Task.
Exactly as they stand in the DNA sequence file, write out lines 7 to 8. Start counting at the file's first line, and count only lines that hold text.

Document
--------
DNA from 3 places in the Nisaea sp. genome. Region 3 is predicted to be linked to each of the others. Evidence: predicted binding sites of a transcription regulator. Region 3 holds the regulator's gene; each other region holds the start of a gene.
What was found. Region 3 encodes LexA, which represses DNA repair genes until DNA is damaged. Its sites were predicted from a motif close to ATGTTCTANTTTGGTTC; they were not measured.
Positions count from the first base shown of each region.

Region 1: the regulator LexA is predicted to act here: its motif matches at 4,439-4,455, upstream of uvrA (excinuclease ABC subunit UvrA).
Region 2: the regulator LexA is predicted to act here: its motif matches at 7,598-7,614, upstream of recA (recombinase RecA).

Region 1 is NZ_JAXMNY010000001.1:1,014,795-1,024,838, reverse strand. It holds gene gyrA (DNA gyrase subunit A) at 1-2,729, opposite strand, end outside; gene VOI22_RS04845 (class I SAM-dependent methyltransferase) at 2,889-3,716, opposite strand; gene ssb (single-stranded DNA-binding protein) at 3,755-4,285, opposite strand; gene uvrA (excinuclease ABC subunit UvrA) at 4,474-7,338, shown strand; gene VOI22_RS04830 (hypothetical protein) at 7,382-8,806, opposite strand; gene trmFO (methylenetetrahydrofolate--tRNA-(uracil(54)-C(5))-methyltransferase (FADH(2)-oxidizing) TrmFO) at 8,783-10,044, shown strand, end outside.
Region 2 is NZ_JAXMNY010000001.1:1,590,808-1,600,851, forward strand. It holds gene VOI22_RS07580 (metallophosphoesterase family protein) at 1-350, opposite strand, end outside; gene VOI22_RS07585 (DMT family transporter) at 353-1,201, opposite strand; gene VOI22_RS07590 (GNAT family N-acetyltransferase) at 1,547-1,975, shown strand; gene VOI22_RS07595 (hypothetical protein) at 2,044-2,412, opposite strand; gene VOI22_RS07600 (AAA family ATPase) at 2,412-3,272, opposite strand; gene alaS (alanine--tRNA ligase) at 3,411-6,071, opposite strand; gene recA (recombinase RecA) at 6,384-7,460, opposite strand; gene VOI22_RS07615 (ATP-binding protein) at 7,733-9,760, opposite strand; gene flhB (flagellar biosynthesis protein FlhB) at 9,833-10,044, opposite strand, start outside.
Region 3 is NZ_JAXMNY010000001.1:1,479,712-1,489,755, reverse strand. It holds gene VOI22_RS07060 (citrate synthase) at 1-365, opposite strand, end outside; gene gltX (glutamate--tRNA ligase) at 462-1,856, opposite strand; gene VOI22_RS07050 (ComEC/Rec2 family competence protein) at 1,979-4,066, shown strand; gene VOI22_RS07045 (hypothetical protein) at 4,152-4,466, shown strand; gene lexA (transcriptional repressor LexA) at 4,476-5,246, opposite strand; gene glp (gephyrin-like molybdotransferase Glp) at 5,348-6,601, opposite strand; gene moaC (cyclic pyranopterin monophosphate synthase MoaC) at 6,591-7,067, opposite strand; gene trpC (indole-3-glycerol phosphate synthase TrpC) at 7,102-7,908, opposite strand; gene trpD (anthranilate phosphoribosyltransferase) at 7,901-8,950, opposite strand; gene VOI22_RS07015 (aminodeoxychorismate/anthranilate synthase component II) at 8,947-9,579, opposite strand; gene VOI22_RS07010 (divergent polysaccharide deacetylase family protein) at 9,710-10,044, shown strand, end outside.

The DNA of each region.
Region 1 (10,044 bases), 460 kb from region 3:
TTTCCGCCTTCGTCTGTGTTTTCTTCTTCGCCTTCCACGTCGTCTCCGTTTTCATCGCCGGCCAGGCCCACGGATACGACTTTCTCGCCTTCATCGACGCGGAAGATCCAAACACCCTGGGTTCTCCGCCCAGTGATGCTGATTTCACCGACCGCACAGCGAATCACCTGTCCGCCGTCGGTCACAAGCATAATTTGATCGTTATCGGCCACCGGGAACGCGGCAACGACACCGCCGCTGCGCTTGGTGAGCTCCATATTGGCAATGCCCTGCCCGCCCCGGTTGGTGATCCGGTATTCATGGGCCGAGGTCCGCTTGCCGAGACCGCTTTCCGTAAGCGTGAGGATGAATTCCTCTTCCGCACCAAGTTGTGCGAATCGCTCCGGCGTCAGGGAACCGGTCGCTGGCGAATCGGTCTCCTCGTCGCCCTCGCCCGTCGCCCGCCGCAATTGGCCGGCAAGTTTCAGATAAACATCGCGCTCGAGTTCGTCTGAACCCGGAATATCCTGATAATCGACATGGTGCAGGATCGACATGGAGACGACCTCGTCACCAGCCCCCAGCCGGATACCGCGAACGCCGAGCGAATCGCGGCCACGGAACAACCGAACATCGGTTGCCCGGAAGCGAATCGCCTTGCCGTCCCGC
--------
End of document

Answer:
Region 2 is NZ_JAXMNY010000001.1:1,590,808-1,600,851, forward strand. It holds gene VOI22_RS07580 (metallophosphoesterase family protein) at 1-350, opposite strand, end outside; gene VOI22_RS07585 (DMT family transporter) at 353-1,201, opposite strand; gene VOI22_RS07590 (GNAT family N-acetyltransferase) at 1,547-1,975, shown strand; gene VOI22_RS07595 (hypothetical protein) at 2,044-2,412, opposite strand; gene VOI22_RS07600 (AAA family ATPase) at 2,412-3,272, opposite strand; gene alaS (alanine--tRNA ligase) at 3,411-6,071, opposite strand; gene recA (recombinase RecA) at 6,384-7,460, opposite strand; gene VOI22_RS07615 (ATP-binding protein) at 7,733-9,760, opposite strand; gene flhB (flagellar biosynthesis protein FlhB) at 9,833-10,044, opposite strand, start outside.
Region 3 is NZ_JAXMNY010000001.1:1,479,712-1,489,755, reverse strand. It holds gene VOI22_RS07060 (citrate synthase) at 1-365, opposite strand, end outside; gene gltX (glutamate--tRNA ligase) at 462-1,856, opposite strand; gene VOI22_RS07050 (ComEC/Rec2 family competence protein) at 1,979-4,066, shown strand; gene VOI22_RS07045 (hypothetical protein) at 4,152-4,466, shown strand; gene lexA (transcriptional repressor LexA) at 4,476-5,246, opposite strand; gene glp (gephyrin-like molybdotransferase Glp) at 5,348-6,601, opposite strand; gene moaC (cyclic pyranopterin monophosphate synthase MoaC) at 6,591-7,067, opposite strand; gene trpC (indole-3-glycerol phosphate synthase TrpC) at 7,102-7,908, opposite strand; gene trpD (anthranilate phosphoribosyltransferase) at 7,901-8,950, opposite strand; gene VOI22_RS07015 (aminodeoxychorismate/anthranilate synthase component II) at 8,947-9,579, opposite strand; gene VOI22_RS07010 (divergent polysaccharide deacetylase family protein) at 9,710-10,044, shown strand, end outside.